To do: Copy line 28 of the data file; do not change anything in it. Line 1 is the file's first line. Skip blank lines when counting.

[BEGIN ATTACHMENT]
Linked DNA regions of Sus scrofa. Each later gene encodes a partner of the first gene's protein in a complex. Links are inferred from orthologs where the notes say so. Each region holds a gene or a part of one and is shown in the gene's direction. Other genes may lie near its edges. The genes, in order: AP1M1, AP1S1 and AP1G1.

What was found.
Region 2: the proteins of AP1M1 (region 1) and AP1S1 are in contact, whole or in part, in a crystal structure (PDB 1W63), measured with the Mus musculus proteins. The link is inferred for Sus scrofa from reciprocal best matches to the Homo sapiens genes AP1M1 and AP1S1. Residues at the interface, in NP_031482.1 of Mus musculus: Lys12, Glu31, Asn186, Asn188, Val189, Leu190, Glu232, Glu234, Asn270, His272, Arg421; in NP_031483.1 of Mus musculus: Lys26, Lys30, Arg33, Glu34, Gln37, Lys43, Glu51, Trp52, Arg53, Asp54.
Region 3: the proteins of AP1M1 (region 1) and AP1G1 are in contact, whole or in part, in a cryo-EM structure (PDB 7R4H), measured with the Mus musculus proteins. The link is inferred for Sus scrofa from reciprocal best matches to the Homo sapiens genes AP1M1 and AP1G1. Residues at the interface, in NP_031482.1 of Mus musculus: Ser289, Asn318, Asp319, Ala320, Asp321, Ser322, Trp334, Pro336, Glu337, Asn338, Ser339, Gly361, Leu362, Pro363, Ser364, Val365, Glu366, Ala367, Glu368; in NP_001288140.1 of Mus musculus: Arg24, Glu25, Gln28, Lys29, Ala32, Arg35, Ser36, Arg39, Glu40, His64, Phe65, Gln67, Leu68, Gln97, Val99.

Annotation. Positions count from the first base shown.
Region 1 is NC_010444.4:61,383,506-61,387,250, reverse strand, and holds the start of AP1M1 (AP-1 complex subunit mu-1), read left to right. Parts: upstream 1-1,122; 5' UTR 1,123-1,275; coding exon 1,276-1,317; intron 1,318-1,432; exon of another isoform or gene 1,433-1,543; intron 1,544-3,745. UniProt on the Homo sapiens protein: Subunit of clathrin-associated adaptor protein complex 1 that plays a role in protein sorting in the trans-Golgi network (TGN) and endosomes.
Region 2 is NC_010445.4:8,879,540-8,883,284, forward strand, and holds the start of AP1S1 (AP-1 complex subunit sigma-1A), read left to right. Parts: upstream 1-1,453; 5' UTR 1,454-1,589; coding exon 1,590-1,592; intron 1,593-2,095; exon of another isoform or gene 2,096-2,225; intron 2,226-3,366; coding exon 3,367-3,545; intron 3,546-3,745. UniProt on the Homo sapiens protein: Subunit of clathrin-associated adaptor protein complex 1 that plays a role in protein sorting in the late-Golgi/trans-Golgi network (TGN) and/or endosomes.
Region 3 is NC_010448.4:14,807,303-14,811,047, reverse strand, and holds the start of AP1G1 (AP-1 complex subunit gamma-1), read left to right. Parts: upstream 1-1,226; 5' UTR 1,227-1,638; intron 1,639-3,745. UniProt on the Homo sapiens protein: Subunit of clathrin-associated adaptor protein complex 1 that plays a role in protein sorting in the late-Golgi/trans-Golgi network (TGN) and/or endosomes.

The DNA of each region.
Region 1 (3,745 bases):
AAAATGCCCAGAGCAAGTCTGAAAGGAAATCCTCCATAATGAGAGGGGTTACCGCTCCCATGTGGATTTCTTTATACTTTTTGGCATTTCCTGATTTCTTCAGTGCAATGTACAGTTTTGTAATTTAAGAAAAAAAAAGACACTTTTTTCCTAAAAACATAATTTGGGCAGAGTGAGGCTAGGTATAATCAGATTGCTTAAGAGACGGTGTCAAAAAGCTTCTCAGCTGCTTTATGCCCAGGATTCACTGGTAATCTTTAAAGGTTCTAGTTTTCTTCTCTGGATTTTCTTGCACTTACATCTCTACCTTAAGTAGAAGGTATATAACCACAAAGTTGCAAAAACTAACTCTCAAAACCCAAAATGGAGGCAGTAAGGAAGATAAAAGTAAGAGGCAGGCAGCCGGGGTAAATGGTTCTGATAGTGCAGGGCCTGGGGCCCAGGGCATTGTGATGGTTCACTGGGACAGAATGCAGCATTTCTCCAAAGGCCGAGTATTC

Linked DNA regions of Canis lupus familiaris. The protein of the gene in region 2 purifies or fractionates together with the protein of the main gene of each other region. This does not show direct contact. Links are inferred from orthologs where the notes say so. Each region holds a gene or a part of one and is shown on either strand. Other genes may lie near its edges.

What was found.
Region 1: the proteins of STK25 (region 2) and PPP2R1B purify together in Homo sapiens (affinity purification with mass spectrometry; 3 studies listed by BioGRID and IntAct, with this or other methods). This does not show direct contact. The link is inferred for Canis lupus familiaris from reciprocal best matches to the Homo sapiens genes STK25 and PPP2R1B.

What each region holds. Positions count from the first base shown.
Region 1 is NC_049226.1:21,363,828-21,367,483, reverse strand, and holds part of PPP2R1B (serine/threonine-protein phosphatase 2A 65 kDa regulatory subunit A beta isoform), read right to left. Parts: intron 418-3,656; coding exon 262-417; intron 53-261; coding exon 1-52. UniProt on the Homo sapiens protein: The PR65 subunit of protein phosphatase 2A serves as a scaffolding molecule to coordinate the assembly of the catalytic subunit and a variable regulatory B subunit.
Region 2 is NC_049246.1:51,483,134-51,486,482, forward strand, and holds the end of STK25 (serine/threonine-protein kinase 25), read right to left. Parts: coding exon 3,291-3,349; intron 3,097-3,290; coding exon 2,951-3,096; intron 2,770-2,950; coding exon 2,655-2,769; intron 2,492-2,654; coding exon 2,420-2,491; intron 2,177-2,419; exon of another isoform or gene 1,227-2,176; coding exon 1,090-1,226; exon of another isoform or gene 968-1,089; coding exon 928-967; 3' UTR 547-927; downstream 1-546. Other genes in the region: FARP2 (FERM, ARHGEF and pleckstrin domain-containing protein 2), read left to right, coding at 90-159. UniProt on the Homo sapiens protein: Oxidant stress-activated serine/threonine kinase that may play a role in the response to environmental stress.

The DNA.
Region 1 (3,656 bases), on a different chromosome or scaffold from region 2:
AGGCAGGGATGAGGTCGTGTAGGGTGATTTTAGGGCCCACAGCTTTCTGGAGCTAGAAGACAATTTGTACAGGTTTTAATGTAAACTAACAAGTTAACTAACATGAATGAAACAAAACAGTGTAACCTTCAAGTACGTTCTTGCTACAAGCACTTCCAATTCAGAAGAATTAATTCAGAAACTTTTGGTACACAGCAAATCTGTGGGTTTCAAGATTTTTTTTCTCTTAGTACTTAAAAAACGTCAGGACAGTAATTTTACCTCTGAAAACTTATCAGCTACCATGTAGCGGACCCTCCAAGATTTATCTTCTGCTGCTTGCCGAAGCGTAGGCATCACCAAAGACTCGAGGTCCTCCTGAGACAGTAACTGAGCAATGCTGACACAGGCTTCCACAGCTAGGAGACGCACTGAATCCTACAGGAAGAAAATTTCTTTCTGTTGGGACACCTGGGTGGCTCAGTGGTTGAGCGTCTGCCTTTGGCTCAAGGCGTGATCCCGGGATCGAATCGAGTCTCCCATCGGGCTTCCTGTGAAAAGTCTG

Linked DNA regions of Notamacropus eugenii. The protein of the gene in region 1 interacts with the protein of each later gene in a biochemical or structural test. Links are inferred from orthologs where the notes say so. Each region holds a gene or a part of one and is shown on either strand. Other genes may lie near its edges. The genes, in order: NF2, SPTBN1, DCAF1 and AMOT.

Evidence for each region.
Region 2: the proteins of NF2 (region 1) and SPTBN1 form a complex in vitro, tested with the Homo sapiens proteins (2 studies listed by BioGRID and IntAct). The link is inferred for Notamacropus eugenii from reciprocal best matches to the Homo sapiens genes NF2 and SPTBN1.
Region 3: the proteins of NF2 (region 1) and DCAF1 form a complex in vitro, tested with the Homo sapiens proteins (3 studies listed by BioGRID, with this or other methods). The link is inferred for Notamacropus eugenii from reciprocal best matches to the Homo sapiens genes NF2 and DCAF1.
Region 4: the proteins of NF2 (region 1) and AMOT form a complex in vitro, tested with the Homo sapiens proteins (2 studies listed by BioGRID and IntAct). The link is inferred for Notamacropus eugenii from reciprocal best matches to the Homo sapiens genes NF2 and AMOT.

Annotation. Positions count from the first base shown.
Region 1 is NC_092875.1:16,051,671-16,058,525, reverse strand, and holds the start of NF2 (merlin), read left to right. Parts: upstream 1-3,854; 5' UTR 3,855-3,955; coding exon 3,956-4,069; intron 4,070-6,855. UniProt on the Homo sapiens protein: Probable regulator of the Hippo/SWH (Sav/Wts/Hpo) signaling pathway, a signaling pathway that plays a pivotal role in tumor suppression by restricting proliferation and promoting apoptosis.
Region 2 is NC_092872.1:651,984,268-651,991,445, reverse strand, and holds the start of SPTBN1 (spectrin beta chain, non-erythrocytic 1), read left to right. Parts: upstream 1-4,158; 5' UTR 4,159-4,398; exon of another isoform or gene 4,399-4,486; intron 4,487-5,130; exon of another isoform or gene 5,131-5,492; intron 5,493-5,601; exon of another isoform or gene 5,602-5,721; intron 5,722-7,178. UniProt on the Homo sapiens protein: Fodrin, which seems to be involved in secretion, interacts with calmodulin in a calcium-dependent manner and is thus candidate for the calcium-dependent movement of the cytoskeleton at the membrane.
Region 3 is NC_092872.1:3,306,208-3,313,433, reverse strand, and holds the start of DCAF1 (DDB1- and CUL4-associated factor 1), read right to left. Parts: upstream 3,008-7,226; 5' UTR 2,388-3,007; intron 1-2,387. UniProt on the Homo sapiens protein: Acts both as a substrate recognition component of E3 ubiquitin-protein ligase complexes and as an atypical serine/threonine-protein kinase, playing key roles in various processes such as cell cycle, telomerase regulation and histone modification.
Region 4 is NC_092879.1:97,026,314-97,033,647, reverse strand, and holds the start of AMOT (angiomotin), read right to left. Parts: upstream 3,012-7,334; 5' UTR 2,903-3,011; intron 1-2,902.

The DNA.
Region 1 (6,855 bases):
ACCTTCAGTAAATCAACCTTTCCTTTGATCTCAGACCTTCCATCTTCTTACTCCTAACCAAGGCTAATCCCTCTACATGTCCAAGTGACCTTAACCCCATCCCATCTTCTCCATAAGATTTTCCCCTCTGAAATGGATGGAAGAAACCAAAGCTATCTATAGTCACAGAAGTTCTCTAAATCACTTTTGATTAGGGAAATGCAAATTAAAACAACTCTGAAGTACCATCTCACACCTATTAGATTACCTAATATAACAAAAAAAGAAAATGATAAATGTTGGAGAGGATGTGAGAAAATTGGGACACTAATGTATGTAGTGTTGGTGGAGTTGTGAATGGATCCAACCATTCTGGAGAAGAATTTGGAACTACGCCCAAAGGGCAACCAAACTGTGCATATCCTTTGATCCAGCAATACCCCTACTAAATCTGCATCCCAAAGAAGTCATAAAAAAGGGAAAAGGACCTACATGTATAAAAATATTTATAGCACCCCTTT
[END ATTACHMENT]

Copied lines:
Region 2 is NC_092872.1:651,984,268-651,991,445, reverse strand, and holds the start of SPTBN1 (spectrin beta chain, non-erythrocytic 1), read left to right. Parts: upstream 1-4,158; 5' UTR 4,159-4,398; exon of another isoform or gene 4,399-4,486; intron 4,487-5,130; exon of another isoform or gene 5,131-5,492; intron 5,493-5,601; exon of another isoform or gene 5,602-5,721; intron 5,722-7,178. UniProt on the Homo sapiens protein: Fodrin, which seems to be involved in secretion, interacts with calmodulin in a calcium-dependent manner and is thus candidate for the calcium-dependent movement of the cytoskeleton at the membrane.